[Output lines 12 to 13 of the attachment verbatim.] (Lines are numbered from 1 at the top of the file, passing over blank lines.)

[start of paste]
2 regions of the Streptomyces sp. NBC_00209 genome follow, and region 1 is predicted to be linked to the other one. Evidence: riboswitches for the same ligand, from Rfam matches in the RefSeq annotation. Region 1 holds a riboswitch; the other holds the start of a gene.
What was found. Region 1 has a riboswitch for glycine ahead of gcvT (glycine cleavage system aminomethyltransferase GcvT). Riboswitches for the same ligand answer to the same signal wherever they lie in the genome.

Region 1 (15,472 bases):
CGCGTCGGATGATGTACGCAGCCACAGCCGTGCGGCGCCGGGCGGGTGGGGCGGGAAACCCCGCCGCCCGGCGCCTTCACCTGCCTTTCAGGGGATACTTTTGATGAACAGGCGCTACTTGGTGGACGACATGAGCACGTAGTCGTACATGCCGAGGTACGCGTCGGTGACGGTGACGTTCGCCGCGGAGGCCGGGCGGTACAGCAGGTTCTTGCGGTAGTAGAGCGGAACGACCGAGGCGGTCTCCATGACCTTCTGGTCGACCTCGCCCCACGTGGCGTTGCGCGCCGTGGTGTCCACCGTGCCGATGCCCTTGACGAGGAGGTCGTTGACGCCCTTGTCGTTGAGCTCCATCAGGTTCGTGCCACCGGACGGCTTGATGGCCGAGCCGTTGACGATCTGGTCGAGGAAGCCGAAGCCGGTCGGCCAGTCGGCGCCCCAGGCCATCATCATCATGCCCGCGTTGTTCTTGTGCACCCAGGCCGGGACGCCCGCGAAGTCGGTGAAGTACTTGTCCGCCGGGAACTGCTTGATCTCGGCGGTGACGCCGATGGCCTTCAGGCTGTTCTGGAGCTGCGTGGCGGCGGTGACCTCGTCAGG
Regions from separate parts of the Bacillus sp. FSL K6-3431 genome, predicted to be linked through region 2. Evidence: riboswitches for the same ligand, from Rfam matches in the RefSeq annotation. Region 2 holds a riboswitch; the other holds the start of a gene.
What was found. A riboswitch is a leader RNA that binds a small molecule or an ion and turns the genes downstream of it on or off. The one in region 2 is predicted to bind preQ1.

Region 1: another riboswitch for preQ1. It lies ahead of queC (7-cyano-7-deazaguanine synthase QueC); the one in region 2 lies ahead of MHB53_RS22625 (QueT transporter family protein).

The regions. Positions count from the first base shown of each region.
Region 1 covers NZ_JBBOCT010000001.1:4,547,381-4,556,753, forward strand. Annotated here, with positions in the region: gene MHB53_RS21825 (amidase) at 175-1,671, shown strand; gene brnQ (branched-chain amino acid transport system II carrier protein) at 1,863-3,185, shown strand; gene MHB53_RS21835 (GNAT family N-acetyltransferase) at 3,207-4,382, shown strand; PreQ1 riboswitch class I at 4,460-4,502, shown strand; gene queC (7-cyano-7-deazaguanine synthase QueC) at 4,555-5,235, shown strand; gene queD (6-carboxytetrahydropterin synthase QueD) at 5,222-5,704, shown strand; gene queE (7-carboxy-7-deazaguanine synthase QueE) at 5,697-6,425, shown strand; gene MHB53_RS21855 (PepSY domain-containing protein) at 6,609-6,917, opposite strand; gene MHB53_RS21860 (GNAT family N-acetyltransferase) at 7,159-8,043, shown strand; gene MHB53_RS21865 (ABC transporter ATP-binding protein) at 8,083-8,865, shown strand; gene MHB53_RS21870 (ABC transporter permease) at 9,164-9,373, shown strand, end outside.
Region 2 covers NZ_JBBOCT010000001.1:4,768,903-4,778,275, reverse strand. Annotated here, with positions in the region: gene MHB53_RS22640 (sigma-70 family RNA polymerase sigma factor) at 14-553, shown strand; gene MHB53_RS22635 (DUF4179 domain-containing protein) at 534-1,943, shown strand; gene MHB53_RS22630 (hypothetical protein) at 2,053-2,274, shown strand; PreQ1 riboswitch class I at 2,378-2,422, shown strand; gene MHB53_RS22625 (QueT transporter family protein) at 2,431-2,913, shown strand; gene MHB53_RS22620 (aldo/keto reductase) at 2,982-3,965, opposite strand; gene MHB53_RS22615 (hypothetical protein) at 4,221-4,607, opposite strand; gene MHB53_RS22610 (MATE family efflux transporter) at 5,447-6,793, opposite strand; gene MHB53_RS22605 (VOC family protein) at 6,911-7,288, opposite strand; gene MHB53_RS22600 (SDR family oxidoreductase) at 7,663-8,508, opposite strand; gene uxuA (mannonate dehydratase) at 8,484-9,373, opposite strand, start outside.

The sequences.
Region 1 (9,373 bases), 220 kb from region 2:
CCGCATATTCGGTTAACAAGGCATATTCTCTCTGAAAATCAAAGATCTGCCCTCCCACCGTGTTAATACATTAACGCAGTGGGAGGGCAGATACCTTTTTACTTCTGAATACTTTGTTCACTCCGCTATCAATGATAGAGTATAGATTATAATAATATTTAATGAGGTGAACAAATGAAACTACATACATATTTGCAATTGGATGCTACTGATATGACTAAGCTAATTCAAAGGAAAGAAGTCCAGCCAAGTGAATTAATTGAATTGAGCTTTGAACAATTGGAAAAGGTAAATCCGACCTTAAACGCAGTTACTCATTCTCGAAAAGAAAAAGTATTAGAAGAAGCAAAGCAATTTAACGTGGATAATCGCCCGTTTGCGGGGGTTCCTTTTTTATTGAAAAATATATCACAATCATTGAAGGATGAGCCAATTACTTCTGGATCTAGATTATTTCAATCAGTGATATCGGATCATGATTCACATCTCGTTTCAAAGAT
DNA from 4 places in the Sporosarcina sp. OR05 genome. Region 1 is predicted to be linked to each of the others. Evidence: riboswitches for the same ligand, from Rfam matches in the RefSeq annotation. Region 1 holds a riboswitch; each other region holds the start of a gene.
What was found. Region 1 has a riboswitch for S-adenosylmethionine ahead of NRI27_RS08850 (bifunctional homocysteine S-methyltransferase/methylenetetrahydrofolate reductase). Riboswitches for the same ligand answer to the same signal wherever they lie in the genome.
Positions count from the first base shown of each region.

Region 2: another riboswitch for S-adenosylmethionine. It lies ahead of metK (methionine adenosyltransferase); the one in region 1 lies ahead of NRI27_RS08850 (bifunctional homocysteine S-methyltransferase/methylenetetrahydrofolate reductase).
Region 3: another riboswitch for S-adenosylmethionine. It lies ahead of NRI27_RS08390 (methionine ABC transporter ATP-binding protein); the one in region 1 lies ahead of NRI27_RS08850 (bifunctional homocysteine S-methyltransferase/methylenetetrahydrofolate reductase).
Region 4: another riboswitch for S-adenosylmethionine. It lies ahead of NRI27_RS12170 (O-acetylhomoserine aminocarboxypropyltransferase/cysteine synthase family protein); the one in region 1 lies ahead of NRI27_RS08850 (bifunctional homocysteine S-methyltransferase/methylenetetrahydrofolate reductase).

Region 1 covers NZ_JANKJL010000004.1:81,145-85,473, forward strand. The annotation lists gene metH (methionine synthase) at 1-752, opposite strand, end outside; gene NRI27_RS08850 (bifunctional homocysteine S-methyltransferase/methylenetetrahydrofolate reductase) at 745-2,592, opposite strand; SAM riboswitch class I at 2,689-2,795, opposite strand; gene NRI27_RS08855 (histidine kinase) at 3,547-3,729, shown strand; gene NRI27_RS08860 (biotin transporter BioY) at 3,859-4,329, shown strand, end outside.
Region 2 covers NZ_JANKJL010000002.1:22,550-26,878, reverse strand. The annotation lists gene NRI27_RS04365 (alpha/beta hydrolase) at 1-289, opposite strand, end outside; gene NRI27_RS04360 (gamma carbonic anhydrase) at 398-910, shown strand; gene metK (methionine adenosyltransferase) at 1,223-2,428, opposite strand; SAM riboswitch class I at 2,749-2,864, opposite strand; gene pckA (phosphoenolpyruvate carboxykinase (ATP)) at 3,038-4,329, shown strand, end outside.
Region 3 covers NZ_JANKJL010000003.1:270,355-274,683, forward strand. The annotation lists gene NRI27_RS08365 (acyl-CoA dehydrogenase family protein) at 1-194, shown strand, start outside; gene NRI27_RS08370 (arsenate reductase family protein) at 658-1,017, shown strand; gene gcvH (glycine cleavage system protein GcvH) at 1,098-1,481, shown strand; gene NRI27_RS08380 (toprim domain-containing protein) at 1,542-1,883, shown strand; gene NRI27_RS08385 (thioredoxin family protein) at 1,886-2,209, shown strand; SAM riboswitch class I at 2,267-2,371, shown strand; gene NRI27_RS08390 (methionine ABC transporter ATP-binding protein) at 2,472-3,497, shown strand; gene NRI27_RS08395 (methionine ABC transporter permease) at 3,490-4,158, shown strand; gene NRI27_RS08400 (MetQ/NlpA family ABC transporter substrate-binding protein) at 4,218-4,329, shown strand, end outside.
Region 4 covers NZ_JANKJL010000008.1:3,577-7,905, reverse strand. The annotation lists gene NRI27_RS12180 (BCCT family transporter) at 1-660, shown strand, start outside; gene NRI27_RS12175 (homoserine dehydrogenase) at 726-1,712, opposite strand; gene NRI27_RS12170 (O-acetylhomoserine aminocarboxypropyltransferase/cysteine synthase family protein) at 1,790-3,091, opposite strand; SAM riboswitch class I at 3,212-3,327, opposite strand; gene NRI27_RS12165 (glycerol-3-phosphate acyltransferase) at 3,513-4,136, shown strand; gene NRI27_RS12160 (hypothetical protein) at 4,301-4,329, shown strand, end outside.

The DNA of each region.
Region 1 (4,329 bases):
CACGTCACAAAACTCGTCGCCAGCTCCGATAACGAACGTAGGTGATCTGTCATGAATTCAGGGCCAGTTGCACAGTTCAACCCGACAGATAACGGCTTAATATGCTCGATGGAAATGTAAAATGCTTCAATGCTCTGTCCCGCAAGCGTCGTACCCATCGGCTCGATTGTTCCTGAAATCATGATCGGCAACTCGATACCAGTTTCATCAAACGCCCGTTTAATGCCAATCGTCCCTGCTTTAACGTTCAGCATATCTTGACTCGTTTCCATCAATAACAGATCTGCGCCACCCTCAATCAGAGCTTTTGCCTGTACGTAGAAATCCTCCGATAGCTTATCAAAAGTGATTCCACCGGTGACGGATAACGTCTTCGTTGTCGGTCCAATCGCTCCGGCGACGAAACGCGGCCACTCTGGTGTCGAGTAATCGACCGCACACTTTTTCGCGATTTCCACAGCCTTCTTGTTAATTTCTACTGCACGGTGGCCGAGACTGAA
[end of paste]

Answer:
Region 1 (9,373 bases), 220 kb from region 2:
CCGCATATTCGGTTAACAAGGCATATTCTCTCTGAAAATCAAAGATCTGCCCTCCCACCGTGTTAATACATTAACGCAGTGGGAGGGCAGATACCTTTTTACTTCTGAATACTTTGTTCACTCCGCTATCAATGATAGAGTATAGATTATAATAATATTTAATGAGGTGAACAAATGAAACTACATACATATTTGCAATTGGATGCTACTGATATGACTAAGCTAATTCAAAGGAAAGAAGTCCAGCCAAGTGAATTAATTGAATTGAGCTTTGAACAATTGGAAAAGGTAAATCCGACCTTAAACGCAGTTACTCATTCTCGAAAAGAAAAAGTATTAGAAGAAGCAAAGCAATTTAACGTGGATAATCGCCCGTTTGCGGGGGTTCCTTTTTTATTGAAAAATATATCACAATCATTGAAGGATGAGCCAATTACTTCTGGATCTAGATTATTTCAATCAGTGATATCGGATCATGATTCACATCTCGTTTCAAAGAT